Relative to Objective 1, evaluation of Holstein dairy heifers from the Beltsville Agricultural Research Center (BARC) herd for feed intake and growth rate continued in order to assess individual heifer net feed efficiency during growth from 10 to 14 months of age. Genomic DNA was isolated from each heifer and analyzed for high-density single nucleotide polymorphism (SNP) genotyping. Data collection of carbon dioxide and methane emissions in eructations measured from individual heifers during the growth trials also began using an automated radio-frequency identification-based system called GreenFeed to begin evaluation of the relationship between feed conversion efficiency and methane emissions. The same heifers also are being evaluated for net feed efficiency during their first lactation to determine whether feed conversion efficiency during growth can be used as a proxy for net feed efficiency during lactation. Measurements of feed efficiency during lactation and collection of high-density SNP genotypes also continued on all lactating cows in the BARC herd to expand our existing database for identifying genetic markers/genomic regions associated with improved feed conversion efficiency. Our database, currently consisting of more than 825 lactations (> 525 individuals), is being shared with national and international collaborators to produce genomic predictions for feed efficiency and methane emissions in dairy cattle to apply in future breeding programs. Relative to Objective 2, the temporal variation in the rumen microbial composition of dairy cows at mid-lactation was monitored using deep next-generation sequencing and bioinformatic tools. Greater than 80 rumen microbiome samples have been analyzed to date. Approximately 95% of raw sequence reads passed various quality control parameters. Greater than 217,081 quality pair-end sequences were merged to form contiguous sequences (contigs). These consensus contigs were analyzed using taxonomy-dependent and -independent clustering algorithms, such as CD-HIT-OTU, to understand the temporal changes in the structure of the rumen microbiome during lactation. Decay, clearance, and fate of certain rumen microbes in the bovine rumen were monitored using real-time quantitative PCR. Relative to Objective 3, comprehensive sample collection of critical tissues from 16 lactating dairy cows divergently selected on the basis of feed efficiency (residual feed intake during the first and second lactations) was completed. Tissue analyses are ongoing with RNA and DNA composition completed. Nitrogen analysis is expected to be completed in the first quarter of 2016. Initial analysis appears to confirm the concept that changes in visceral mass are contributing to differences in lactating dairy cow feed conversion efficiency due to the high metabolic activity of visceral tissues. Additional lactating cows (n = 48) divergent for feed efficiency also were evaluated for immune function using two in vitro assays to determine whether differences in immune function contribute to variation in feed efficiency. Results indicated no significant relationship between feed efficiency and the ability of immune cells to elicit a response to an immune challenge. Also relative to Objective 3, bioinformatics assessment was performed on mammary tissue biopsy samples collected from cows exposed to endophyte-infected fescue during the dry period. This treatment effectively eliminated circulating prolactin and inhibited the characteristic prolactin surge observed at parturition. Of interest, once the cows were removed from treatment, we observed a net increase of 8 to 10% in milk production during the subsequent lactation. The mechanism of increase appears to be due to a lactogenic versus a proliferative response in the mammary gland. Research is ongoing using RNA sequencing technology to understand the mammary specific gene expression changes that occurred in response to this dietary treatment. This knowledge may be applied on-farm to more effectively use endophyte-infected fescue fields to maintain dry cows, rear calves, and increase milk production.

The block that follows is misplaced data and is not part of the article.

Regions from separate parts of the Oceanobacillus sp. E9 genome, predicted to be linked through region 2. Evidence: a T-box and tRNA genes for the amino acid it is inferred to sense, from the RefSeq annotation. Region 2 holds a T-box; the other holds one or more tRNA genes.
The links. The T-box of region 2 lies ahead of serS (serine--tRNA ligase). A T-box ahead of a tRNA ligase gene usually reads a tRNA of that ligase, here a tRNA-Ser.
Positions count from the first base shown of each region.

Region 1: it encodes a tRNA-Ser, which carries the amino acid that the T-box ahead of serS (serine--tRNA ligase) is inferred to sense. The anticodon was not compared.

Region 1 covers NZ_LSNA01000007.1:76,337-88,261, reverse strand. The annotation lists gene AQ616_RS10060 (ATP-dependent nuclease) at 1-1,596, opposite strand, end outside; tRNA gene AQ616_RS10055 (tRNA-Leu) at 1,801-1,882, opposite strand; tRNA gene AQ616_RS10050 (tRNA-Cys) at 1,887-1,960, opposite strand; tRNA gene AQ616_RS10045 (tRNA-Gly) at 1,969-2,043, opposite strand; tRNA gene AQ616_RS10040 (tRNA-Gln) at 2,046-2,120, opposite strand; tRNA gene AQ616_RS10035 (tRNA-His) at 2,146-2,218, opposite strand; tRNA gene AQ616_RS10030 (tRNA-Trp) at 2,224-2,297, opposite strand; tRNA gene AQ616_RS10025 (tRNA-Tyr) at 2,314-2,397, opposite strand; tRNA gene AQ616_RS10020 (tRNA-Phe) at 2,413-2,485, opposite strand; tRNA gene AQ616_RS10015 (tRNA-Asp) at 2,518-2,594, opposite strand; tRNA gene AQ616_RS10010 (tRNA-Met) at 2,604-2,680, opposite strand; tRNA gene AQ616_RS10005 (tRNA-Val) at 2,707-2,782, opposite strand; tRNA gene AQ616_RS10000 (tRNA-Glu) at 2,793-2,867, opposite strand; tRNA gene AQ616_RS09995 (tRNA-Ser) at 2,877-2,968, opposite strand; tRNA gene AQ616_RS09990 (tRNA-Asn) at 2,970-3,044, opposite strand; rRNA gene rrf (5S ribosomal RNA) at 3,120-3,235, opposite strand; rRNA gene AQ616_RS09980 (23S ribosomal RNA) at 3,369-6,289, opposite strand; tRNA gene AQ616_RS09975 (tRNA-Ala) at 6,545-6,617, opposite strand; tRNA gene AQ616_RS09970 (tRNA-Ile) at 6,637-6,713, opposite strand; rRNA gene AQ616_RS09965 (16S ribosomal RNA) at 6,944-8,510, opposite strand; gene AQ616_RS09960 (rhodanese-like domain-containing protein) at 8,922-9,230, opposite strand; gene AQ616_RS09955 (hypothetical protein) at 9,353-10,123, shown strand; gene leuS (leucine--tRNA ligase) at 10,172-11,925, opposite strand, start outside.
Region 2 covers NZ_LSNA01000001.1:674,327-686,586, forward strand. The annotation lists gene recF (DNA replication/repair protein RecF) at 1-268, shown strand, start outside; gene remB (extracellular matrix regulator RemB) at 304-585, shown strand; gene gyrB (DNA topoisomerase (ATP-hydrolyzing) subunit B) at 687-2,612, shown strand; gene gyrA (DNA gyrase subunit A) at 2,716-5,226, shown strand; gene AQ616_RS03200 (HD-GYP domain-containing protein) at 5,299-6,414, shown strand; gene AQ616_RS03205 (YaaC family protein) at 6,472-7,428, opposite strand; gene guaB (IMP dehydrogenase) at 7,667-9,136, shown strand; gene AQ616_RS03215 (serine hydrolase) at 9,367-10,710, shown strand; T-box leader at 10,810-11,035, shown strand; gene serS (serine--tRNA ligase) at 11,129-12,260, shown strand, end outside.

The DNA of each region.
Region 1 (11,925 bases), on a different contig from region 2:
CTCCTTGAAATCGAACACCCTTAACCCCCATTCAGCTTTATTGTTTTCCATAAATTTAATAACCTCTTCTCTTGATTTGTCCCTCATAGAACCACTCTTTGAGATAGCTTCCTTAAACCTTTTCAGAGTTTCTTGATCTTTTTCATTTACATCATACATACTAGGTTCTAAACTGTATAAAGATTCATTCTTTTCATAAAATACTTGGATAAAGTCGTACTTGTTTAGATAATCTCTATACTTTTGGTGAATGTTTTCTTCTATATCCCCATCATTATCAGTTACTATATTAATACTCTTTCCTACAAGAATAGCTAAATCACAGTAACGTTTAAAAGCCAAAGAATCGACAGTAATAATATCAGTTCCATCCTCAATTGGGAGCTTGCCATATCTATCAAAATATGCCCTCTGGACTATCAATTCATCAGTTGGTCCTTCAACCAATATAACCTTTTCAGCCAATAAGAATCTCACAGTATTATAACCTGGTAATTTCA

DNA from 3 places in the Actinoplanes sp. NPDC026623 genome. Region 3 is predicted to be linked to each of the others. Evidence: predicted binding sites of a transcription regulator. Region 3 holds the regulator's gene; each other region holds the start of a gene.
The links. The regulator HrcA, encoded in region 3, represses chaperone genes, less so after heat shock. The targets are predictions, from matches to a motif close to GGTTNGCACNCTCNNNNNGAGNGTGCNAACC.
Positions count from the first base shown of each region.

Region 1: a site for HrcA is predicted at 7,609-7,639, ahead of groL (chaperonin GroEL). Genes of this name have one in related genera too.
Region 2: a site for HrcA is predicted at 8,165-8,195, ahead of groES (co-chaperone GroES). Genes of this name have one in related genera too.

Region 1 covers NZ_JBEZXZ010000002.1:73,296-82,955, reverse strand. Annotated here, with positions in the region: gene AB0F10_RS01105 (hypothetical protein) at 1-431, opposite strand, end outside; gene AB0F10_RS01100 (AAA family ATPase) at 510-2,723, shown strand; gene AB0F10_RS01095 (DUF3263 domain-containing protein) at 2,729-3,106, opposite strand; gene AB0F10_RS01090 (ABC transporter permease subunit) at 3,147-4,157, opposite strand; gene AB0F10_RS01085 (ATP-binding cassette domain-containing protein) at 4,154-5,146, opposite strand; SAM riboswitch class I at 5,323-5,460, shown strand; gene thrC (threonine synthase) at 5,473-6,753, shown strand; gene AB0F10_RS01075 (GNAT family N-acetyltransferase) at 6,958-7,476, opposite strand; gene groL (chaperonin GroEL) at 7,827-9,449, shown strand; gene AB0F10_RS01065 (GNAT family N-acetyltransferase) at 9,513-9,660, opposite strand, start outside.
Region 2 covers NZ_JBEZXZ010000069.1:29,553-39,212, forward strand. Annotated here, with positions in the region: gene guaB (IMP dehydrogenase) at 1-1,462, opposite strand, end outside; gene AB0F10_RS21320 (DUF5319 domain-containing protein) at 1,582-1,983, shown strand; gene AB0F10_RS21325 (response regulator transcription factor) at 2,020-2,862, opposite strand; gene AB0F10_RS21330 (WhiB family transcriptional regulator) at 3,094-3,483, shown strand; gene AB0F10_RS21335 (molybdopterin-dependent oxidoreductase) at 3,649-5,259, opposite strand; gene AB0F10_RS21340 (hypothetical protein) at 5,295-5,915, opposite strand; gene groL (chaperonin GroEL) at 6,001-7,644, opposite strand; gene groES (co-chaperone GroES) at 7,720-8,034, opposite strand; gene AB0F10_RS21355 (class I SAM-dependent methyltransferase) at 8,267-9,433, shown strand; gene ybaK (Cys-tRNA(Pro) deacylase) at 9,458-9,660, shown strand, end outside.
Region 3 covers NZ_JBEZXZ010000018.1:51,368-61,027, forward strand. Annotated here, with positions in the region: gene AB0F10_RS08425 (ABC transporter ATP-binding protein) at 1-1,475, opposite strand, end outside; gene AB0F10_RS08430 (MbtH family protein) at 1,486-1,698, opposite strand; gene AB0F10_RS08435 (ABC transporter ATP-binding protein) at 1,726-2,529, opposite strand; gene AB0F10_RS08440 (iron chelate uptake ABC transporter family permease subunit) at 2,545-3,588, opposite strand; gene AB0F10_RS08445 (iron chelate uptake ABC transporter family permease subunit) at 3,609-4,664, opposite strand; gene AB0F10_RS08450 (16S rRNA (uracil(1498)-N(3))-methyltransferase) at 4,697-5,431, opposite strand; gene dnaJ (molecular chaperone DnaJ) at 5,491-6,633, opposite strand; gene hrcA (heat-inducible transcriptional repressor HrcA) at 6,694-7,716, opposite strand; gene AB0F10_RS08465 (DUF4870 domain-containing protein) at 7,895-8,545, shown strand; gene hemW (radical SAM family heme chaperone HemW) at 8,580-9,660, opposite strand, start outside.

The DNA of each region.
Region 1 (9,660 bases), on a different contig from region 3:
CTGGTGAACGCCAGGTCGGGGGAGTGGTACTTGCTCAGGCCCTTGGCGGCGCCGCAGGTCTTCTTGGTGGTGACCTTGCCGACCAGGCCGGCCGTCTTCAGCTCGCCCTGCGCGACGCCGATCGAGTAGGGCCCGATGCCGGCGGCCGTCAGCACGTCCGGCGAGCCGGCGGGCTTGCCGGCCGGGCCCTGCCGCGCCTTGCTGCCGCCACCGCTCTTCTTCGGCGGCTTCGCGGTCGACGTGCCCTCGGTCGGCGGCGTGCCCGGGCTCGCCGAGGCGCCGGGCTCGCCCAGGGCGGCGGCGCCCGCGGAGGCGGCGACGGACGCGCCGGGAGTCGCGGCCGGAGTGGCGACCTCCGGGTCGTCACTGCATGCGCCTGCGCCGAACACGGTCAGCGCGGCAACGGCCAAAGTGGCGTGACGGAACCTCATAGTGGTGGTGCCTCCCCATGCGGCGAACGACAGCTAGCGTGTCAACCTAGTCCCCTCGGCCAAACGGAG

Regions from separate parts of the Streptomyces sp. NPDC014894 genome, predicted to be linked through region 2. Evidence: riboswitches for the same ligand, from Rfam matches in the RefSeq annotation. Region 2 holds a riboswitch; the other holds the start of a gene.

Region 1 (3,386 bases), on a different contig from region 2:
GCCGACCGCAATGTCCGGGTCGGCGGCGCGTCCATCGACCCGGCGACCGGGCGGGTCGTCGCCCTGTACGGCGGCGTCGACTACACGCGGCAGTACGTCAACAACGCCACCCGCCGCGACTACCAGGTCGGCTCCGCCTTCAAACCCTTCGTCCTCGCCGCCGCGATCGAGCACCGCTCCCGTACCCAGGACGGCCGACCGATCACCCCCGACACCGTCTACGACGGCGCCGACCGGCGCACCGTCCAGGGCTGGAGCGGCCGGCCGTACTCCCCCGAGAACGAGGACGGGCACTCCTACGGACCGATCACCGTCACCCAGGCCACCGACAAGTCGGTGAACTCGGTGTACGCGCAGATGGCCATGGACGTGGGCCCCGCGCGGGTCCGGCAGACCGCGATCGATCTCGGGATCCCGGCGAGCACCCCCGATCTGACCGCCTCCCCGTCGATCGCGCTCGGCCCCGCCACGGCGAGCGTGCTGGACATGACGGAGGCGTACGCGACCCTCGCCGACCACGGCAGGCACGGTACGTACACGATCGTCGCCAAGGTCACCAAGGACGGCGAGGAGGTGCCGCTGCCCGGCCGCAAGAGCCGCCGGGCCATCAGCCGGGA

4. Accomplishments